Posted Monday, Nov. 5, 2012, at 2:41 PM
Voters will weigh in on the issue of gay marriage in four states on Tuesday
Photo by Francisco Leong/AFP/Getty Images.
Residents in four states will head to the polls on Tuesday to have their say on whether same-sex marriage should be legal, giving gay rights advocates and their allies a prime opportunity to snap an 0-for-32 losing streak at the ballot box.
Voters in Maryland, Maine, and Washington state will decide whether to approve ballot initiatives that would make it legal for gays and lesbians to walk down the aisle. Meanwhile, in Minnesota, where same-sex marriage is already illegal, voters will decide whether to use a state constitutional amendment to cement that existing ban.
It's difficult to accurately gauge each referendum's respective chance of passage, in part because statewide polling can often be somewhat spotty (thanks to sample sizes and methodologies) and because attitudes toward gay rights have proved to be difficult to poll in the past. But the numbers that are available suggest that gay-marriage backers appear likely to finally earn at least one state referendum win on Tuesday, something that would represent the latest major milestone for the movement. It is even conceiveable that by the time the final votes are counted, the LGBT crowd could be on their own full-fledged winning streak.
Here's a quick rundown of where things stand according to the most recent polling:
Maine: A Critical Insights survey from late September suggested support that was almost too good to be true for gay rights advocates: 57 percent in favor, 36 percent against, and 7 percent undecided, good for a 21-point lead. While CI's most recent survey suggests that conservatives have closed the gap somewhat, the measure still remains on track for approval. The latest numbers, released Sunday, show 55 percent of likely voters in favor and 42 percent against, good for a 13-point lead.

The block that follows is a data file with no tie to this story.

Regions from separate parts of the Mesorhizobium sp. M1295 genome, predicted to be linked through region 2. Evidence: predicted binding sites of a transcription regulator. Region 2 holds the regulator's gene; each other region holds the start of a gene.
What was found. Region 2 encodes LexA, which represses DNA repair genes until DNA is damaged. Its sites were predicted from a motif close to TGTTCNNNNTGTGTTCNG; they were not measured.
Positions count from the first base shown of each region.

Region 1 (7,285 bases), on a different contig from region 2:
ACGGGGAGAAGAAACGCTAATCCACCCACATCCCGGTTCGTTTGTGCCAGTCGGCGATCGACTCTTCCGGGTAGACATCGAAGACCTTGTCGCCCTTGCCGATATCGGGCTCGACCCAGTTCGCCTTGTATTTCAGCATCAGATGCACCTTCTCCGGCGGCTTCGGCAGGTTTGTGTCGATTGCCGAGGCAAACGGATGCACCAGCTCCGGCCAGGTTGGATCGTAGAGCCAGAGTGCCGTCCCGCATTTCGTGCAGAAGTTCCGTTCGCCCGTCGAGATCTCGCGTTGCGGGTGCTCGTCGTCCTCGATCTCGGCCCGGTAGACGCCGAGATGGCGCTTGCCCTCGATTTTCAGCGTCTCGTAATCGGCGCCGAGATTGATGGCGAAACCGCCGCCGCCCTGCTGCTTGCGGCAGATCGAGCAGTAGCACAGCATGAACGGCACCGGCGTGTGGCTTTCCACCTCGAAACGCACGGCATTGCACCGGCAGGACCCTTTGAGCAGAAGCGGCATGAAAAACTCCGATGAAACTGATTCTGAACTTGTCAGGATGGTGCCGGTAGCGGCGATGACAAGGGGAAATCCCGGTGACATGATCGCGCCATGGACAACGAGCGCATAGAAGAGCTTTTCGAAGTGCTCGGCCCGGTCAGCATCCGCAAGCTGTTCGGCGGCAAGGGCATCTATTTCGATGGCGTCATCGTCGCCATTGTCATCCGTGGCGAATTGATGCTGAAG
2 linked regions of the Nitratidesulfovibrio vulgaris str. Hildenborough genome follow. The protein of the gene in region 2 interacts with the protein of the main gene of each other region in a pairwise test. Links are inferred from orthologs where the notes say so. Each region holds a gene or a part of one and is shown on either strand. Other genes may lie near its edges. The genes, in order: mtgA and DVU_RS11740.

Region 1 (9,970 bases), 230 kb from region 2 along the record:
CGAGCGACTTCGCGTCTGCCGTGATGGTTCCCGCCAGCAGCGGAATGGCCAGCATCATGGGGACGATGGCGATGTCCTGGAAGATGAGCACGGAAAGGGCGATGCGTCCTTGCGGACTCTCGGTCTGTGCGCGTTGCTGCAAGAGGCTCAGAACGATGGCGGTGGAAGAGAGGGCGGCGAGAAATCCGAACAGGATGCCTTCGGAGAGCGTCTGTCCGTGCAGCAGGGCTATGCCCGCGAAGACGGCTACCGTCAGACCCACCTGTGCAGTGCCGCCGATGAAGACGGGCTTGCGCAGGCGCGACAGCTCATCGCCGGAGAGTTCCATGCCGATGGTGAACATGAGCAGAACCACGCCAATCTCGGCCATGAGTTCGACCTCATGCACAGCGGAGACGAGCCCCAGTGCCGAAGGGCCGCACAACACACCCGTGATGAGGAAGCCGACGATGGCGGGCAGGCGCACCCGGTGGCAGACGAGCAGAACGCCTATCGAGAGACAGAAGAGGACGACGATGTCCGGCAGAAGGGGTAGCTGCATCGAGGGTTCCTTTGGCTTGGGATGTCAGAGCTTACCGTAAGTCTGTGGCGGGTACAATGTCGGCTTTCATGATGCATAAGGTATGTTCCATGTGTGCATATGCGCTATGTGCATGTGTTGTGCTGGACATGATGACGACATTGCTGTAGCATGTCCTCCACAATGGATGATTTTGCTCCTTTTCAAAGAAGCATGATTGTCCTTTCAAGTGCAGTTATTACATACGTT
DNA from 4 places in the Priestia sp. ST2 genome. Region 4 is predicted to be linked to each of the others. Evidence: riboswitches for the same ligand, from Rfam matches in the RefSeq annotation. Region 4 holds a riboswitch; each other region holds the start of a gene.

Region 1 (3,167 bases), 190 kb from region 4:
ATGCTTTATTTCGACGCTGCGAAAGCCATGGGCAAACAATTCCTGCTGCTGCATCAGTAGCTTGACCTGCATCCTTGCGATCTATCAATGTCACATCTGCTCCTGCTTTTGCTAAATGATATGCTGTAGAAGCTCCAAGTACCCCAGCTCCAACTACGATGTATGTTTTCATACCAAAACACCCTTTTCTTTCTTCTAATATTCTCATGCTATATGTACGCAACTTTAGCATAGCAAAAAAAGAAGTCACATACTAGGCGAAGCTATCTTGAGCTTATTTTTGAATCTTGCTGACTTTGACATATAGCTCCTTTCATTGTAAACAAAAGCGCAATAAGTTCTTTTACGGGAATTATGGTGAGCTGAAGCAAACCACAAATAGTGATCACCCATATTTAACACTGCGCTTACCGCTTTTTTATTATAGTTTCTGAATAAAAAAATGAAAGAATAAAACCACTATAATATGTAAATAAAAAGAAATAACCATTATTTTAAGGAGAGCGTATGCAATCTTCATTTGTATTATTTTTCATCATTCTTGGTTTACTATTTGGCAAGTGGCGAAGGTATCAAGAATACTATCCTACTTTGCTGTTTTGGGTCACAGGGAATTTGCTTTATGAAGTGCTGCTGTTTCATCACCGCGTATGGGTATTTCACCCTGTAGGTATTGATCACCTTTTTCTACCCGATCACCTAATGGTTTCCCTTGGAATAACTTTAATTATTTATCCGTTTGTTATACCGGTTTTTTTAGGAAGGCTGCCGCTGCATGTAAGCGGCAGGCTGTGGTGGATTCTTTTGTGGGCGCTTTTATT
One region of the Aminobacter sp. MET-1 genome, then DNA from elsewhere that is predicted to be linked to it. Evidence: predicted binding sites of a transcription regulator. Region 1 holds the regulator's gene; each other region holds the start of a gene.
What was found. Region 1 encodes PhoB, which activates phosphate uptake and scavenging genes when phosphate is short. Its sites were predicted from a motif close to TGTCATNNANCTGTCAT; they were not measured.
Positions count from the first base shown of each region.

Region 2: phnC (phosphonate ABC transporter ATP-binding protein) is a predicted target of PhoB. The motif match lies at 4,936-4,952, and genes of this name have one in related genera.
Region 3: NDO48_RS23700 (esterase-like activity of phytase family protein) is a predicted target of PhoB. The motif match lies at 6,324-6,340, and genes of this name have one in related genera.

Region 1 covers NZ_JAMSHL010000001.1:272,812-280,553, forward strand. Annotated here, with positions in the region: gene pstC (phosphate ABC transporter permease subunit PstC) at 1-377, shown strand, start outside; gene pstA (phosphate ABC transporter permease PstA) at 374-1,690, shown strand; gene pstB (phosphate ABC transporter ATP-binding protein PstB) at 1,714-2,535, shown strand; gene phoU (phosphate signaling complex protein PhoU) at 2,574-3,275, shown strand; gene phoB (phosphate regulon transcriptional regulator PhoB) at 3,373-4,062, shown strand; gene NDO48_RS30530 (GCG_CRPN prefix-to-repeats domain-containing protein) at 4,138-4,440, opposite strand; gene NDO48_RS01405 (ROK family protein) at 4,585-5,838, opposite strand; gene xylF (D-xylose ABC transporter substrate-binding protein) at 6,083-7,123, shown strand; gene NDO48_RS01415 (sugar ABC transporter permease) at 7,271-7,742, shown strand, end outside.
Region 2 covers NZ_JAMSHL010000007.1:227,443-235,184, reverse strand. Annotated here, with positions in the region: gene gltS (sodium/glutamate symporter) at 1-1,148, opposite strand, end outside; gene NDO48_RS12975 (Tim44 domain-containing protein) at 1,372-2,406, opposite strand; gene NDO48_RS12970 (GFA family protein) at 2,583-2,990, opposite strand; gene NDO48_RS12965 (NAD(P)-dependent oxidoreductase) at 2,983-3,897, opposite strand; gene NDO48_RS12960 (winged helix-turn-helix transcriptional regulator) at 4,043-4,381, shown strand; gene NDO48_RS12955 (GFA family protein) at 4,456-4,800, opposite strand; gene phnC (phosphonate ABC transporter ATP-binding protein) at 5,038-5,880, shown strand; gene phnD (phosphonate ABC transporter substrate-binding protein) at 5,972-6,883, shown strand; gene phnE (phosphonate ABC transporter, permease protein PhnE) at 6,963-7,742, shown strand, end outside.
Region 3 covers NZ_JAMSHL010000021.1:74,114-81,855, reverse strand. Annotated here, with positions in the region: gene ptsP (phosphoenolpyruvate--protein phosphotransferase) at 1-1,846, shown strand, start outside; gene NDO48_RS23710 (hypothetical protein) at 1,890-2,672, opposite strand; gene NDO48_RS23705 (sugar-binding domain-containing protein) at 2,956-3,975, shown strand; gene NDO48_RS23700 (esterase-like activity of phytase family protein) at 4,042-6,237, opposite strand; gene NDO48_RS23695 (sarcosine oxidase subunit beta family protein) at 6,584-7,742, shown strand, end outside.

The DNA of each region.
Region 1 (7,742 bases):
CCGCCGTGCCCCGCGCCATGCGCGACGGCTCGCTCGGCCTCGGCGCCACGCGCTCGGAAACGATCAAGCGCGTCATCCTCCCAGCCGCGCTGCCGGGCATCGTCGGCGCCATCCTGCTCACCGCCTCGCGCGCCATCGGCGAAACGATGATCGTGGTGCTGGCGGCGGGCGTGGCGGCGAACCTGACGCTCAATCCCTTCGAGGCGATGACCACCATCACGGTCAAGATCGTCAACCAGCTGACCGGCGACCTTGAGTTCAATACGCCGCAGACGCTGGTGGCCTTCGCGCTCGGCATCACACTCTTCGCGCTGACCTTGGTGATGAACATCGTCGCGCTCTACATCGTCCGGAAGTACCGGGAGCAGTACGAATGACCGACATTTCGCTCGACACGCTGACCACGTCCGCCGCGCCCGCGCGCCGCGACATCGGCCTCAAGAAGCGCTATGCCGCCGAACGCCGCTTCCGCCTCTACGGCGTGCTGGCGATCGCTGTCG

Maryland: A Washington Post poll from the middle of October showed gay-marriage backers with a 9-point lead, 52 percent to 43. But more recent polling conducted by the Baltimore Sun at the end of the month shows an even split. As the New York Times explains, part of the reason for the shift may have to do with the wording used by the Sun's pollsters. That said, an earlier Sun poll showed the gay marriage referendum with a 10-point lead, suggesting that the race has tightened considerably coming down the home stretch.
Minnesota: A pair of polls released last Tuesday show that the gay-marriage-banning amendment leads by 1 percent, well within the margin of error. A new poll from Democratic-leading Public Policy Polling released late Saturday paints a different picture, however, with 52 percent of likely voters saying they oppose the proposed constitutional amendment compared to 45 percent who said they support it. A PPP survey from the beginning of October showed a much tighter race.
Washington: A poll from the University of Washington’s Center for Survey Research from the first half of October shows gay marriage support in the double digits, 56 percent to 36 among registered voters and 54 percent to 38 percent among likely voters.
Gay rights advocates have been on something of a judicial and state legislative hot streak of late, but they have so far been unable to post a victory in a voter referendum on the issue. Since 1998, voters have gone to the polls 32 times to cast ballots on statewide measures on the issue; advocates for same-sex marriage have lost every time, most recently in North Carolina in May of this year when voters approved a state constitutional amendment banning same-sex marriages and civil unions.
Tuesday marks the first time that voters will weigh in on the issue since President Obama endorsed same-sex marriage.
The issue of gay marriage is also indirectly on the ballot in a fifth state, Iowa, where the state's Supreme Court struck down the state’s ban on gay marriage in a 7-0 ruling back in 2009. One of those judges, Justice David S. Wiggins, finds his name on the ballot this year for a retention election the judges (who are appointed, not elected) face periodically. As the Washington Post points out, Christian conservatives mounted a campaign in 2010 that ousted three of Wiggins' fellow justices and likewise hope to end Wiggins' time on the state's high court this time around.